Embraer CAE Training Services, a joint venture of Brazilian OEM Embraer and Canadian simulator training services provider CAE, launched its first pilot and technical training programs for the Phenom 100 entry-level jet, to be based at the CAE training facility in Dallas. While the announcement at NBAA’08 marked the official launch, technical training actually began in August and pilot training in September.
Aviation International News » November 2008
In the first three quarters of this year, both the business jet and turboprop segments saw an increase in accidents and fatalities over the same period last year, according to statistics compiled by Boca Raton, Fla.-based industry safety analyst Robert E. Breiling Associates. In the business jet category, this year saw four more accidents compared with the first nine months of last year.
While Textron said last month that its finance unit dragged down income in the third quarter, dropping year-over-year from $225 million to $210 million, revenue and profit at its Cessna Aircraft division increased by $150 million and $16 million, respectively, over the same three-month period last year.
For the first time in several years the unabashed exuberance that has prevailed at the annual NBAA Convention was replaced by concerns– if not outright fear–that business aviation’s rapid rate of climb is now nosing over into a descent that will likely be felt beginning in 2010 or 2011 and last for at least two years.
Embraer has selected Meggitt to provide wheels, brakes and a bleed-air system for its new Legacy 450 and 500. Meggitt Fluid Controls will develop and produce a pneumatic bleed-air system for the new models, while Meggitt Aircraft Braking Systems will supply wheels, carbon brakes and a braking control system.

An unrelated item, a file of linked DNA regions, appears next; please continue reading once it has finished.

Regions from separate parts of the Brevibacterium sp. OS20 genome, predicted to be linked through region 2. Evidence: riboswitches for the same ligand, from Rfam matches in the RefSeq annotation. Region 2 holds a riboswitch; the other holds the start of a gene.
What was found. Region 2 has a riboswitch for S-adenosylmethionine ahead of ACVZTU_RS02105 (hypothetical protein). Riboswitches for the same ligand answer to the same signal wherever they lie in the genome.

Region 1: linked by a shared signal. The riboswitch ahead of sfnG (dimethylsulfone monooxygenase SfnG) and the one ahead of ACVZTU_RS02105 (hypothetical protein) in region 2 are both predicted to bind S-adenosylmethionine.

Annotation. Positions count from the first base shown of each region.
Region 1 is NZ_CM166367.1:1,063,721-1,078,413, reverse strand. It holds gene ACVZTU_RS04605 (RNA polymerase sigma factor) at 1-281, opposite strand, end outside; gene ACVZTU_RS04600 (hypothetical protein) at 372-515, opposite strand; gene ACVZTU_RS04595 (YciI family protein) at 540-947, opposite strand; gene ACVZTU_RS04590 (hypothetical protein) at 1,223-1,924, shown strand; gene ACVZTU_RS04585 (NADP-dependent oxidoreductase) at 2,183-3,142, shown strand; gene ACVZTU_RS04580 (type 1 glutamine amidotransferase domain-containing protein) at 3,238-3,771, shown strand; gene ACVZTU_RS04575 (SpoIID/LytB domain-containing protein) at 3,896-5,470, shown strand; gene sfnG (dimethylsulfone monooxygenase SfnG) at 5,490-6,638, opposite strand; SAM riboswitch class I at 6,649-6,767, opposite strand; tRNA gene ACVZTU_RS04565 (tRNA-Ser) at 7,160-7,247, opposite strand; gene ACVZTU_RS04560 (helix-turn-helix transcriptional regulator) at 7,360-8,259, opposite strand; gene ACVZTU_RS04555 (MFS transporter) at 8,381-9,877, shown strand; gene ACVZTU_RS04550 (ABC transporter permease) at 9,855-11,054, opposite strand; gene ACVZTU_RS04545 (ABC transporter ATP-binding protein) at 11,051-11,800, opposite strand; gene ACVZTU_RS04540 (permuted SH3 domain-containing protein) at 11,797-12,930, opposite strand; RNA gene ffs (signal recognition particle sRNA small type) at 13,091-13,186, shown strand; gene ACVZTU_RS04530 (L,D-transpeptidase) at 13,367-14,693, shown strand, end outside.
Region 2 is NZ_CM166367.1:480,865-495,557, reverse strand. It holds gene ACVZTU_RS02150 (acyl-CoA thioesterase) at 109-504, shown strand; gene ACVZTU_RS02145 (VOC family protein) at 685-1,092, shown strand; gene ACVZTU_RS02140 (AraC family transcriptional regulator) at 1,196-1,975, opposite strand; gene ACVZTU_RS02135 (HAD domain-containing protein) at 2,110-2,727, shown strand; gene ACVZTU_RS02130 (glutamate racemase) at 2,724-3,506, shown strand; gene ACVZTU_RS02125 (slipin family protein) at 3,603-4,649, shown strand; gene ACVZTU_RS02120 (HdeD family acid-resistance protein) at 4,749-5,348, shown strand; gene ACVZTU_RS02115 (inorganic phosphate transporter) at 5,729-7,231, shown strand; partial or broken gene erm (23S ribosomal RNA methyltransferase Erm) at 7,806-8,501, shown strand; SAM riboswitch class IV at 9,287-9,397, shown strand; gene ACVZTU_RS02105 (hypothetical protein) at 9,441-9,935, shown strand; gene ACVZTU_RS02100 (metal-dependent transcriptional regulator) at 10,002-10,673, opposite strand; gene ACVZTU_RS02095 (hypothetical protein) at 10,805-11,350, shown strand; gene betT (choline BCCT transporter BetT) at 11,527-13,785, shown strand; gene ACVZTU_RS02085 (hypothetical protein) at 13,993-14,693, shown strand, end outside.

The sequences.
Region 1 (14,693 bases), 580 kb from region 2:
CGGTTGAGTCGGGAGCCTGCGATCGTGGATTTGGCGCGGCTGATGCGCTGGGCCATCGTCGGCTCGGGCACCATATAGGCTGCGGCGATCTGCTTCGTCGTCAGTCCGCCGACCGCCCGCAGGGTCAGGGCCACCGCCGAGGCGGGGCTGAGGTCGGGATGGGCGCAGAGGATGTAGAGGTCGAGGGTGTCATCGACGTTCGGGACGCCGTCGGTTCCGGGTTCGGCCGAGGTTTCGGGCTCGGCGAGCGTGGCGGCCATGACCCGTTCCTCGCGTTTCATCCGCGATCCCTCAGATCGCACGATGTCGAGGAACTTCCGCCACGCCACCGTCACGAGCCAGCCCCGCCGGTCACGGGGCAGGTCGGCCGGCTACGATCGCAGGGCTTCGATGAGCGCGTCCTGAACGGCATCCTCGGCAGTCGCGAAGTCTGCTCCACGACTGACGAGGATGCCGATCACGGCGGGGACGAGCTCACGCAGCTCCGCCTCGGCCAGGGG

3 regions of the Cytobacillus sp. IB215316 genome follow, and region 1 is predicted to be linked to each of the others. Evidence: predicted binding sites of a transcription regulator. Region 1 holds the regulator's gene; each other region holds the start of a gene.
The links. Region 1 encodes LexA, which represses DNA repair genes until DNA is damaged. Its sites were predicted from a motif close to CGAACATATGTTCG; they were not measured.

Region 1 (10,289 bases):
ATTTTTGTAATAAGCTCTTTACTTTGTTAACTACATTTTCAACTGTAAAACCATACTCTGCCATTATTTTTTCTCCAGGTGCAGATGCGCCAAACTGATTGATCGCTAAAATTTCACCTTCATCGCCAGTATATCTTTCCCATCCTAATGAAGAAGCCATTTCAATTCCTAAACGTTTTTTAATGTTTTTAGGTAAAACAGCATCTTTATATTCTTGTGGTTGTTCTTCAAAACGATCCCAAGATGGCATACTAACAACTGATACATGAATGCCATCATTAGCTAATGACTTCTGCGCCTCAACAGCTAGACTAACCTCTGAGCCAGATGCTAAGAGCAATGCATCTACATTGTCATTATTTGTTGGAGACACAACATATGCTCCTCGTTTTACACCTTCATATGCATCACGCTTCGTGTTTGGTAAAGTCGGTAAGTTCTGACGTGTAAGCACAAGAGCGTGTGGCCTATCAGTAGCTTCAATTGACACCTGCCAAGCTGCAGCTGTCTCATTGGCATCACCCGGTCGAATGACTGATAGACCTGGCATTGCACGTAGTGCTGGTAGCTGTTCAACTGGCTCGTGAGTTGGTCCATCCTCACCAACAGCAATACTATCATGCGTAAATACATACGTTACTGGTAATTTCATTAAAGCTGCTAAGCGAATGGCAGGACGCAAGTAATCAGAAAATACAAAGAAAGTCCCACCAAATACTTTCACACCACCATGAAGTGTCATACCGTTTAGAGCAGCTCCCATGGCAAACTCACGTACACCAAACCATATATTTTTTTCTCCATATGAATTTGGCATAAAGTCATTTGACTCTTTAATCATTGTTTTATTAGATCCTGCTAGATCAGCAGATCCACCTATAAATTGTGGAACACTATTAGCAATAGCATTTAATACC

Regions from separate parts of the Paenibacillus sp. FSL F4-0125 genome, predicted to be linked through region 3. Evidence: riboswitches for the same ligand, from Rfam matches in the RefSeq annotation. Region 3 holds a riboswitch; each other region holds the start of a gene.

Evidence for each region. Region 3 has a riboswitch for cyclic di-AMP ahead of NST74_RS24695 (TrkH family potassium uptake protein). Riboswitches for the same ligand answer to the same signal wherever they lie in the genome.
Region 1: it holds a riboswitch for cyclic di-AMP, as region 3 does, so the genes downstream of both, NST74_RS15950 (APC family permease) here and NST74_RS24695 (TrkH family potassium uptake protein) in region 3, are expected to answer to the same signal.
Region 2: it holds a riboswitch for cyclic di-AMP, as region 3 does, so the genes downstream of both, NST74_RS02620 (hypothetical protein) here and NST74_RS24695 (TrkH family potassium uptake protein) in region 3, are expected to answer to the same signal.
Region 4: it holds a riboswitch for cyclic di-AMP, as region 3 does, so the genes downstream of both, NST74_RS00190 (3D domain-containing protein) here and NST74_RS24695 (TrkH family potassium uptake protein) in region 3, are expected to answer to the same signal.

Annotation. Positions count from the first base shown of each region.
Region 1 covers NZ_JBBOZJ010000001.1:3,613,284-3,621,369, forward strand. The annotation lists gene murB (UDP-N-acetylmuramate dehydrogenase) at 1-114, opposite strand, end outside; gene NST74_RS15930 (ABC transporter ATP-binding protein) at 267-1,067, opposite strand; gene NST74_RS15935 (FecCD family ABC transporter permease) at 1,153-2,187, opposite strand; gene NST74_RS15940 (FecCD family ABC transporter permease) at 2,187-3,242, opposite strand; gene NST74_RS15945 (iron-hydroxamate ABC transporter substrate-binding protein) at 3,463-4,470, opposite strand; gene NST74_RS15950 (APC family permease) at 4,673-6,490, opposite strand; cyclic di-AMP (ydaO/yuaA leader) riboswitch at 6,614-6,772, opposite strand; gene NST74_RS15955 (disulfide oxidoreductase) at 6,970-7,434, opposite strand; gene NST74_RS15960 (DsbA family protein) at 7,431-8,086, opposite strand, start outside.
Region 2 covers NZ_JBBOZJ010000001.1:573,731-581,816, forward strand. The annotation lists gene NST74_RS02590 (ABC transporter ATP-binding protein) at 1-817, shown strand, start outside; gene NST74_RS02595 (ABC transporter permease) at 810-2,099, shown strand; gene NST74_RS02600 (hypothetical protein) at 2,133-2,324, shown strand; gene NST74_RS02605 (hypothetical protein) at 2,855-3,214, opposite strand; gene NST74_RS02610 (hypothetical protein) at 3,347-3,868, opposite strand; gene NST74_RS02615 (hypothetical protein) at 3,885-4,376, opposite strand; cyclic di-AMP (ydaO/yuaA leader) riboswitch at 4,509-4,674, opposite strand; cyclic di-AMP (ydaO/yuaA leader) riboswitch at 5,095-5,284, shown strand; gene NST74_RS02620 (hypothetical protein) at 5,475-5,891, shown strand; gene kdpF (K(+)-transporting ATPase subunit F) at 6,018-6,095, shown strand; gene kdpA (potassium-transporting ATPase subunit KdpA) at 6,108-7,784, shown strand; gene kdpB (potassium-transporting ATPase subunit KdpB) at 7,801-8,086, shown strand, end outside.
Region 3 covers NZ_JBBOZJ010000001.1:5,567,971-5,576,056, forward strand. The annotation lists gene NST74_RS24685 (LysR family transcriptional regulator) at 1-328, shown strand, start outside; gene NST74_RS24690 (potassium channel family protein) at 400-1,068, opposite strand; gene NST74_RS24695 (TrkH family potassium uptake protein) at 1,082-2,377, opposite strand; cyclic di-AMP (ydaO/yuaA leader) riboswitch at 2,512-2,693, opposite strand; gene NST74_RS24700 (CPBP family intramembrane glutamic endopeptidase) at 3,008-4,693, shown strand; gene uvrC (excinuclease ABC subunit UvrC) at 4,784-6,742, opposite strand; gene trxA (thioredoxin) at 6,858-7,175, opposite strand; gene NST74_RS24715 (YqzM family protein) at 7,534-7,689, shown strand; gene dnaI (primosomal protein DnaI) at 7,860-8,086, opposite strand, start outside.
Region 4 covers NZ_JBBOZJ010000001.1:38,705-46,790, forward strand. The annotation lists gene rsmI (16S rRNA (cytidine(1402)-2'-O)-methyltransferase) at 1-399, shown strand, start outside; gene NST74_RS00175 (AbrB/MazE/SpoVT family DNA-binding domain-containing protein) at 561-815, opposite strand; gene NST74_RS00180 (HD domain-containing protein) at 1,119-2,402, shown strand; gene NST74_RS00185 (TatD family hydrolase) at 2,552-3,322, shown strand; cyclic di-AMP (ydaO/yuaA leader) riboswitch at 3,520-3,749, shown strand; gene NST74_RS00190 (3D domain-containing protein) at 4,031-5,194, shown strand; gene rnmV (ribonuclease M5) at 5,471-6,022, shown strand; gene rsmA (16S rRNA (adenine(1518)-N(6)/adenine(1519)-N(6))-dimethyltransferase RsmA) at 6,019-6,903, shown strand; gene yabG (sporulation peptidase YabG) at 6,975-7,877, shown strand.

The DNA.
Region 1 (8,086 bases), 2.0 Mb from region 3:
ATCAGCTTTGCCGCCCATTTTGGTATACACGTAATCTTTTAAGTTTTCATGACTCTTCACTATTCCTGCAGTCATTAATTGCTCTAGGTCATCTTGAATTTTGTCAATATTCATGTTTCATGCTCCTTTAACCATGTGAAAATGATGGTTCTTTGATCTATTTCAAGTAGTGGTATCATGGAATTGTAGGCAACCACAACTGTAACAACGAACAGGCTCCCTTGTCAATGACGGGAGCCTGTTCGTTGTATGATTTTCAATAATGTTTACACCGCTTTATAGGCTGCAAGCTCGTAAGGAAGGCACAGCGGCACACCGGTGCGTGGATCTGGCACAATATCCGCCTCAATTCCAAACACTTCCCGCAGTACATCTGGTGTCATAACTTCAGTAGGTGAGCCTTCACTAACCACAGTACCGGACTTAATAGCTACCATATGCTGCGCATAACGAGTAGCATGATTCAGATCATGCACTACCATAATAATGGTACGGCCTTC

The BA609 tiltrotor program continues to move forward, according to Bell/Agusta Aerospace. Four BA609s will be used in the development and certification flight-test program–two of which are flying now, one with Bell in Texas and the other with AgustaWestland in Italy. The aircraft have flown 365 hours to date. Three more years of flight and certification tests are planned, with 2011 as the current time frame for certification.
Vero Beach, Fla.-based Piper Aircraft last month announced a 24-percent increase in third-quarter deliveries and an increase in year-over-year deliveries of 18 percent, resulting in a $25 million increase in billings compared with the same period last year. The manufacturer delivered 195 aircraft, compared with 166 deliveries during the same period last year.
AAI Acquisition, which bought the assets of bankrupt Adam Aircraft in April, now has about 200 employees and says that design, manufacture and test activities have resumed for the A700 very light jet. According to CEO Jack Braly, the FAA has agreed to accept A700 certification work previously completed by Adam Aircraft.
Merritt Island, Fla.-based Comp Air last month announced that it received $150 million in funding from MercMed, a California-based investment company headed by former Mercury Air Group chairman Dr. Philip Fagan. CEO Ron Lueck said the company has started taking refundable $100,000 customer deposits on the $2.95 million, Honeywell TPE331-14GR-powered Comp Air 12 and has deposits in hand for about two dozen airplanes.
Cirrus Design’s Vision single-engine jet prototype has logged about 75 hours to date, the company announced last month. The company also determined that the jet will have only a single cabin door, will feature a carbon-fiber structure instead of fiberglass, and the wing might also be relocated up or down slightly. Certification could occur as early as 2010, but is more likely in 2011, the company said.